What is Desktop Virtualization? VDI vs. Session Virtualization

Posted by Sean Kline on Tue, Feb 08, 2011 @ 01:31 PM

We touched on this topic in Small Business Endpoint Virtualization - Smartphones, Tables And PCs, but what is desktop virtualization?  For the sake if this discussion, endpoint and desktop virtualization refer to the same area, so as to not get lost in semantics, I will use the latter term.  Perhaps more than other types of virtualization, desktop virtualization has multiple deployment models including operating system virtualization and application virtualization.  Microsoft segments operating virtualization into Virtual Desktop Infrastructure (VDI), Session Virtualization and Microsoft Enterprise Desktop Virtualization.

Let's look at a simplified view of VDI and Session Virtualization to begin with from a use case perspective to see which technology is best suited for which business need.

Desktop virtualizaiton vdi vs session resized 600

1. VDI

VDI provides the ability to store full virtual machines, including the operating system, applications and user data, on a server which may be accessed by multiple client devices.  This deployment is particularly useful for providing a fully capable desktop environment on a client device which is not supplied by the company (for example, for contractors).  It may also be useful for remote offices or for regulatory reasons since all control of the virtual machines may be handled centrally.  The cost for VDI is higher than session virtualization because the resources to store, send and operate all of the virtual machines is significantly higher than a session-based approach.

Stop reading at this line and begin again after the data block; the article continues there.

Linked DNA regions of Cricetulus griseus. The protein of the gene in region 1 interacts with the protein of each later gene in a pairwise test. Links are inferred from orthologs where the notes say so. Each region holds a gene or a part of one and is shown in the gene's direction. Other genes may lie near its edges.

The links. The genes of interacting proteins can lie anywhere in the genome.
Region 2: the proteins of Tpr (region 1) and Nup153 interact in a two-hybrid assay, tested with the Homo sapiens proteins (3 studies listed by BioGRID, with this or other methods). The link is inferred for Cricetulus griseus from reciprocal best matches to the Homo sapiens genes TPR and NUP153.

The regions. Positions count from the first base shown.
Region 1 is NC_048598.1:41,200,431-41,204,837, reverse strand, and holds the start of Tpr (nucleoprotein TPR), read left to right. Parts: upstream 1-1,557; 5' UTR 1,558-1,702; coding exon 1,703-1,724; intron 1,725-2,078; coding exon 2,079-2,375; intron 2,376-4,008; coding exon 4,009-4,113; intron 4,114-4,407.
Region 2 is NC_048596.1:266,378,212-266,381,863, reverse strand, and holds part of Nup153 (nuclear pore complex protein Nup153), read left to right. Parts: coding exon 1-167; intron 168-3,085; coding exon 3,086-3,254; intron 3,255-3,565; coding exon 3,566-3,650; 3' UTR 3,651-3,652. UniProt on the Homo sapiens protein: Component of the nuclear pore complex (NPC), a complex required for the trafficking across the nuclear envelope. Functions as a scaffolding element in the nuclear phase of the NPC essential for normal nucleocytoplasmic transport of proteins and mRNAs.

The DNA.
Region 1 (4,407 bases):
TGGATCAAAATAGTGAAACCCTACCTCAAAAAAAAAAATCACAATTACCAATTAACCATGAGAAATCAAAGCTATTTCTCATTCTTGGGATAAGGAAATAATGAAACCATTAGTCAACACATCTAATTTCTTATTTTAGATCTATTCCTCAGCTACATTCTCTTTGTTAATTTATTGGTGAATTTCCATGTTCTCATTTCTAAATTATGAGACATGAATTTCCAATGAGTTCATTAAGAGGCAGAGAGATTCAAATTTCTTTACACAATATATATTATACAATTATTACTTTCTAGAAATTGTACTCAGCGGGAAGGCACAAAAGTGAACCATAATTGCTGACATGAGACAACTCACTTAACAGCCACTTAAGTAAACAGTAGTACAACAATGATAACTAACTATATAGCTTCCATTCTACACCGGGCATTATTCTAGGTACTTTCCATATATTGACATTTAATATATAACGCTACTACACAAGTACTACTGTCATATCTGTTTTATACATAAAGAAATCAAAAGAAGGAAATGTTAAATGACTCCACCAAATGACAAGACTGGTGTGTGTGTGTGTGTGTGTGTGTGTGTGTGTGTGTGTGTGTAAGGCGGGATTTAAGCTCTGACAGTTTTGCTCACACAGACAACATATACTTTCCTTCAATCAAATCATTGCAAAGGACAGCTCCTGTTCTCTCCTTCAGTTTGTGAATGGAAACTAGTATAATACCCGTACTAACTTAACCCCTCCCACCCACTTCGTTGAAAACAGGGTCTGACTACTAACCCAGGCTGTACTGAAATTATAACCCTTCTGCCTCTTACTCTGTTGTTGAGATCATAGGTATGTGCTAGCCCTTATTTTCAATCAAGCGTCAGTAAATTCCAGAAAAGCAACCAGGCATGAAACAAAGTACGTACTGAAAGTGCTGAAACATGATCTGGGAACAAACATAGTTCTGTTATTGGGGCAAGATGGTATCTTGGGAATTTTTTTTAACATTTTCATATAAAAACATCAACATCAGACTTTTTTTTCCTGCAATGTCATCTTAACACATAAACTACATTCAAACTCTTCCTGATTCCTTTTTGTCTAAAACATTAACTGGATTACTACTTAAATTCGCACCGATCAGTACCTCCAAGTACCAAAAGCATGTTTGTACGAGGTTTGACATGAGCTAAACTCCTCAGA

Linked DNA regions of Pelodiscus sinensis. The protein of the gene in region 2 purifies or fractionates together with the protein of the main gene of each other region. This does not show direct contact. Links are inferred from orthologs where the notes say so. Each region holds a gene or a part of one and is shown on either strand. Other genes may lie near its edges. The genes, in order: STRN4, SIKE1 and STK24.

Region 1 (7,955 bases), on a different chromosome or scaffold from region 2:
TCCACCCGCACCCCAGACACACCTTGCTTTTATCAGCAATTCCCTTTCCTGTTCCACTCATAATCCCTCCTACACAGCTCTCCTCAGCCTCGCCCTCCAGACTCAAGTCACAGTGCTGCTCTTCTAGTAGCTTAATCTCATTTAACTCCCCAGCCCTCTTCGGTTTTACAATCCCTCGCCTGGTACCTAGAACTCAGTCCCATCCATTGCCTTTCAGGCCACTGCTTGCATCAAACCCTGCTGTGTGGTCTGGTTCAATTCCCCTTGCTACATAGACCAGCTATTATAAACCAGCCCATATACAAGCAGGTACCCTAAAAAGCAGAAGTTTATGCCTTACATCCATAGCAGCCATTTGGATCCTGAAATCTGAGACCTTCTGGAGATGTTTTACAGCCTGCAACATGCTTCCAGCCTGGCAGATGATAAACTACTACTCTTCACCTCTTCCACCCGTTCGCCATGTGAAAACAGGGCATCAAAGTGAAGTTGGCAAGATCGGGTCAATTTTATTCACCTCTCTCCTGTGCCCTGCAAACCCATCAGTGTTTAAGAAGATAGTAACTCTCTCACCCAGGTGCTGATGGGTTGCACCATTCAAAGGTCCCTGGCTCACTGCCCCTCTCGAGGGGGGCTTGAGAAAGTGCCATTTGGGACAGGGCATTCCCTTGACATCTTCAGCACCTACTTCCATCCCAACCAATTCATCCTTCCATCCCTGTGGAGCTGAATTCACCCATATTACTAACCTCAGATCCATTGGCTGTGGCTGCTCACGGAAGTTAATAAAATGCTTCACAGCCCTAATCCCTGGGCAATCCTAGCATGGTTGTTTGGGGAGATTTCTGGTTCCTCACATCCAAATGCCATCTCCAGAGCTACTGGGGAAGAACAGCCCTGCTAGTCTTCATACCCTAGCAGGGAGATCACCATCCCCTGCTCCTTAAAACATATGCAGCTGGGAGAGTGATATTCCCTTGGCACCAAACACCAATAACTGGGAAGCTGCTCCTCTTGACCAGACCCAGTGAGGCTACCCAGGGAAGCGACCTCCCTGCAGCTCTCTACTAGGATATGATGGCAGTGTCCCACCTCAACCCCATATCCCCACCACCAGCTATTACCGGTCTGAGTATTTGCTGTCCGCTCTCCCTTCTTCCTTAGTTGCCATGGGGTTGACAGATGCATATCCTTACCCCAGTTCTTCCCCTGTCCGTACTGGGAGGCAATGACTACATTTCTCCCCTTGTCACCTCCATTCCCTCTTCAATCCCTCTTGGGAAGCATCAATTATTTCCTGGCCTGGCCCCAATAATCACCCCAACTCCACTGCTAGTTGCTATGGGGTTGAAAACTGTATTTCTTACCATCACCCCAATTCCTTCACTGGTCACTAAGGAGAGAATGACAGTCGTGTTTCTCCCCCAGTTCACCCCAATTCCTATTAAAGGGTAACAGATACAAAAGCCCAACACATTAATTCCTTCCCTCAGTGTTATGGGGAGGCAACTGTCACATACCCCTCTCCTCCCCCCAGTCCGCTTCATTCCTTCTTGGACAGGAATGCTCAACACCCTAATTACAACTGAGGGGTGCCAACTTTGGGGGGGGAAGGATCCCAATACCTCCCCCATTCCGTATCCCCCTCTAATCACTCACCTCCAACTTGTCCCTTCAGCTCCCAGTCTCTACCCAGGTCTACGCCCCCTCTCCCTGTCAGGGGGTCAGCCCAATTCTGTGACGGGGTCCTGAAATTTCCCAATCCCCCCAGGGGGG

2. Session Virtualization

In session virtualization, users access a centralized installation of a desktop by sending keystrokes to and receiving screen shots from a server.  This deployment requires far fewer resources than VDI, but does not typically allow users to install their own applications, personalize their environments or have administrative rights.  As such, it is best suited to those employees who have relatively simple application and configuration requirements.  Quest estimates session virtualization to be 25% the price of VDI!

Key takeaways:

  • VDI is useful for those cases in which users need significant control of their operating system, applications and environment, but is substantially more expensive
  • Session virtualization may be 25% the price of VDI, but does not offer user control over the operating system or applications to the same extent as VDI

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Topics: desktop virtualization, Virtualization